EMS Frequently Asked Questions

When should I call 911?

Dial 911 in the event of an emergency ONLY!  When someone is badly hurt or suddenly sick and in danger, call EMS immediately.  Call when someone's life is threatened, when someone faints or collapses, has persistent chest pain or difficulty breathing or is badly injured.  Call if the victim needs the skills or equipment of emergency personnel.  If unsure, call 911.

When should I not call 911?

Going to a doctor's appointment or needing a prescription filled does not require professional EMS assistance. Calling EMS in non-emergencies does tie up the system and makes it harder for emergency personnel to do their job - responding to serious emergencies.  However, if you’re ever in doubt, call 911 and the operator will help you get the assistance that you need.

What do I say when I call 911?

Stay calm, speak clearly and stay on the phone until the emergency operator tells you to hang up.  Tell the dispatcher where to find the person needing emergency care, who is hurt and sick and what happen.  The dispatcher will also need to know what condition the victims is in and if any help can be given.  Give the exact location of the emergency.  Be prepared to answer the following questions:  Is the patient awake? Is the patient breathing normally?

What do I do until help arrives?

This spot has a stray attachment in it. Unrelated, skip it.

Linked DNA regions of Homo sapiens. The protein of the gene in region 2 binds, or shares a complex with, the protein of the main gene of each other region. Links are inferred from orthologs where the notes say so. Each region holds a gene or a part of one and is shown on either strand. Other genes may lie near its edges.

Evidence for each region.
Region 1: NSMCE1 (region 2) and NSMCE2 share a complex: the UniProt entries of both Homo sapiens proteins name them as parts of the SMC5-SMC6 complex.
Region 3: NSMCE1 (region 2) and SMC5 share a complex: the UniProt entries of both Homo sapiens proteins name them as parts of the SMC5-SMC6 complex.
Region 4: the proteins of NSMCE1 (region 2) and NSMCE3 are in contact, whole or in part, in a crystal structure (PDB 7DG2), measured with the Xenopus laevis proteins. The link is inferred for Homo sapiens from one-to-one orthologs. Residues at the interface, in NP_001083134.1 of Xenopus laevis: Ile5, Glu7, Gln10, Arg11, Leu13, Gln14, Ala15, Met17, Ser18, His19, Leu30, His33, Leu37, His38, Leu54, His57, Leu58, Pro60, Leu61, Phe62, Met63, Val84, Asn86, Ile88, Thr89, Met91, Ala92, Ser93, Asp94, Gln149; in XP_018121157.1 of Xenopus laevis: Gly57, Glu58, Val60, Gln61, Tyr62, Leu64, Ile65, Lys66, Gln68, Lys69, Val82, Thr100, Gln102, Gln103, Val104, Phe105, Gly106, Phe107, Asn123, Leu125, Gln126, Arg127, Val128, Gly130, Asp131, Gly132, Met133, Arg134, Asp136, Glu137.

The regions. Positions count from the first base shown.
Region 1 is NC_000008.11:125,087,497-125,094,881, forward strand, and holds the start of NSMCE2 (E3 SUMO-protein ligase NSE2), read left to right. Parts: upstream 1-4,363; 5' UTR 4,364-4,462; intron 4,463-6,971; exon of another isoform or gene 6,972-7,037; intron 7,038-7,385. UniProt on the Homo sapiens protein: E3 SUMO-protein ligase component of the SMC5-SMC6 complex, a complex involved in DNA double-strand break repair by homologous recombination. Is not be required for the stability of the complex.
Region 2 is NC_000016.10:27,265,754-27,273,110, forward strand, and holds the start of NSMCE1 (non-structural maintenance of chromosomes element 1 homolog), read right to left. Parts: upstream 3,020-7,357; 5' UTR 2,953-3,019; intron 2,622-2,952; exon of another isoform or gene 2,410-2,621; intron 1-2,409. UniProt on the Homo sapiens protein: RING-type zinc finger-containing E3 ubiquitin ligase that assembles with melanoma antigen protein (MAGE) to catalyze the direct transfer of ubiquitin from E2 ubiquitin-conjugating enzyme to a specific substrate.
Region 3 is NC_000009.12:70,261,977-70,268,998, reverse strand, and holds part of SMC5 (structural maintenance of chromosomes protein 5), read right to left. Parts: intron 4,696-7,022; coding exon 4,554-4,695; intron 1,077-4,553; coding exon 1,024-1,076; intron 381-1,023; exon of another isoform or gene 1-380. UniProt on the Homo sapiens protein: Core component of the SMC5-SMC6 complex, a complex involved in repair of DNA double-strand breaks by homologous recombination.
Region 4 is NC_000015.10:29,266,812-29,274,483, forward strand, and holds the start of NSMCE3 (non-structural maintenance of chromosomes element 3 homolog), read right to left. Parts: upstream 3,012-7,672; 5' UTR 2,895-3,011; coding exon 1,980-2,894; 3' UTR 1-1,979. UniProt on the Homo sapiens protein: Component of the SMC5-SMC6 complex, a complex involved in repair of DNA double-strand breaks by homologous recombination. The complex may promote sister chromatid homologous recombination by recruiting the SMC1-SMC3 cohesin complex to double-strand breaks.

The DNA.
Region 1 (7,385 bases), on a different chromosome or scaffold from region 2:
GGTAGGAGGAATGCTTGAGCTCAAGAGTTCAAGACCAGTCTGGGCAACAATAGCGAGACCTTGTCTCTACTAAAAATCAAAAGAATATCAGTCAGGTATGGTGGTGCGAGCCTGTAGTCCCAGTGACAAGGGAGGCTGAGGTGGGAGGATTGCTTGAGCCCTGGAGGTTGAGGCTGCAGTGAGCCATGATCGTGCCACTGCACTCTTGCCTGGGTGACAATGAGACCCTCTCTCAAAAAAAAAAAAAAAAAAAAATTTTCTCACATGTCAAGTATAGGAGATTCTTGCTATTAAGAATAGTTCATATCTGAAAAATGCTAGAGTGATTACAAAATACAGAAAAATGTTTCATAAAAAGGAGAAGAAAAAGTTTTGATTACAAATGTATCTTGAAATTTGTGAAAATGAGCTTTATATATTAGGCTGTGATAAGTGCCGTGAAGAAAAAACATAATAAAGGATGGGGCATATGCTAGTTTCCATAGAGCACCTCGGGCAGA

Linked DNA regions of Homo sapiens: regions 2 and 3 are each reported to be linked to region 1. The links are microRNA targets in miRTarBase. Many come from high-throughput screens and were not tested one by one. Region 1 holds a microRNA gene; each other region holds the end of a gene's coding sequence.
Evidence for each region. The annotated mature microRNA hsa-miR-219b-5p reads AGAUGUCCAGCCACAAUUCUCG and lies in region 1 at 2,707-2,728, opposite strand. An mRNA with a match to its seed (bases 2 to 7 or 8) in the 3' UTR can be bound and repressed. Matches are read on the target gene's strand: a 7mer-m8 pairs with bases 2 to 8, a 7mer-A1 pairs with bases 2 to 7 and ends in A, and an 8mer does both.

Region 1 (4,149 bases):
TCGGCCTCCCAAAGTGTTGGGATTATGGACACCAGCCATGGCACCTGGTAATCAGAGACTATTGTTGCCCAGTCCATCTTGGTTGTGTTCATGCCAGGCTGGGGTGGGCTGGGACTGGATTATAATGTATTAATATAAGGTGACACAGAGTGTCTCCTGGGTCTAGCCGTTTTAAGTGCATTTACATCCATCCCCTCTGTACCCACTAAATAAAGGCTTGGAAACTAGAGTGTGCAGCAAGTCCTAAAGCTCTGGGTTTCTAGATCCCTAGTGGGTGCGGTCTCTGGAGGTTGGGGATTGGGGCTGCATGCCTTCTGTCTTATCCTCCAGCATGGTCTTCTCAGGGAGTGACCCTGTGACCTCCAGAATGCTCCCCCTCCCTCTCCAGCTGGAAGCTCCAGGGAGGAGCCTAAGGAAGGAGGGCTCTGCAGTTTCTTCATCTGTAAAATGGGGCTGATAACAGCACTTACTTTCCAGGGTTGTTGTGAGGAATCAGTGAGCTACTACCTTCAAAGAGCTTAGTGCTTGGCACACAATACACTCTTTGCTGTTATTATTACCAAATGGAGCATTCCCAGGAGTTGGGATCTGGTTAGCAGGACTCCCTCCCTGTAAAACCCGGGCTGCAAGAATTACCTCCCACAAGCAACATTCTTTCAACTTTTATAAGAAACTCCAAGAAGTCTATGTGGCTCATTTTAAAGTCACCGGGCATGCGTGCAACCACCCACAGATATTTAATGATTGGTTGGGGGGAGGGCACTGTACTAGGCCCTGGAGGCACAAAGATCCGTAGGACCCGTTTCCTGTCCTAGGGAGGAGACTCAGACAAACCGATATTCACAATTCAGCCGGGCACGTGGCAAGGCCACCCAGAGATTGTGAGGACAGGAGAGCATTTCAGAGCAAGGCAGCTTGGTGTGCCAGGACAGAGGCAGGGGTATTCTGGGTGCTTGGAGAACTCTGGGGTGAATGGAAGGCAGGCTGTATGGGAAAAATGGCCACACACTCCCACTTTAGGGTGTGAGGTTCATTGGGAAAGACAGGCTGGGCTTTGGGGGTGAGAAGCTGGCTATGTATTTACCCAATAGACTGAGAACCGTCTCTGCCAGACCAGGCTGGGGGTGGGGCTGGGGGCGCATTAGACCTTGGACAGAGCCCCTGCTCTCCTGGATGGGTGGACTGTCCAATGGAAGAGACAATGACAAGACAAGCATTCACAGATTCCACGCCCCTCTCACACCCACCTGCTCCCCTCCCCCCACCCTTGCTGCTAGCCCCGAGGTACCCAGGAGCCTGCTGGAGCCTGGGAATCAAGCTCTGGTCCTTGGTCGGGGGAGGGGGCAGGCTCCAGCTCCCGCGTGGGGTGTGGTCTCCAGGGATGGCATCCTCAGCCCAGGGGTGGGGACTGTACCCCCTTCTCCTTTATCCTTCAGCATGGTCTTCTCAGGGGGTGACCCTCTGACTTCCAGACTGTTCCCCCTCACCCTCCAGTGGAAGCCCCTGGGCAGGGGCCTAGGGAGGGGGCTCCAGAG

If the dispatcher gives you specific instructions, follow them and don't panic.  Don't move someone who is injured unless they are in danger.  Do try to keep them as comfortable as possible.  If someone else is there with you, send them to meet the Fire Department personnel.

What can Paramedics do?

Paramedic programs were instituted during the early 1970's in order to provide definitive care for cardiac patients in the prehospital setting.   Since that time their scope of practice has dramatically increased and paramedics now provide an array of advanced life support treatments for a variety of medical emergencies.   A partial list of treatment modalities includes 12-lead ECG interpretation, advanced airway insertion (intubation), defibrillation, cardiac pacing, intravenous (IV) and intraosseous (IO) insertion and needle thoracostomy, as well as administration of medications for cardiac, respiratory, diabetic, metabolic, and overdose-related emergencies.

 Why does the fire engine come with the ambulance?

Because fire engine companies are more prevalent than ambulances, and because the Sanger Fire Department also staffs the fire engine with Paramedics when staffing allows, engines are dispatched to the scene to rapidly initiate either basic or advanced life support prior to arrival of the ambulance.  The crews initiate either basic or advanced life support and create a well-orchestrated team effort called the medical incident command system.  In the City of Sanger, the Fire Department sends an engine, and within our boundaries with County of Fresno, CAL FIRE responds an engine with a Paramedic Ambulance from Sanger.

Can I go to the hospital of my choice?

Normally, Paramedics are obligated to respect the patient’s or family’s wishes and transport the patient to their facility of choice.  However, there are instances that the Paramedic would recommend a more appropriate facility if you need specialty medical care such as:  trauma surgical services, treatment for a serious heart attack or recent stroke or critical burns.  If you are seriously hurt or injured and cannot make a transport decision, the Paramedic on scene will decide for you and transport you to the closest, most appropriate facility.

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City of Sanger, 1700 7th Street, Sanger CA 93657 | Tel: (559) 876-6300

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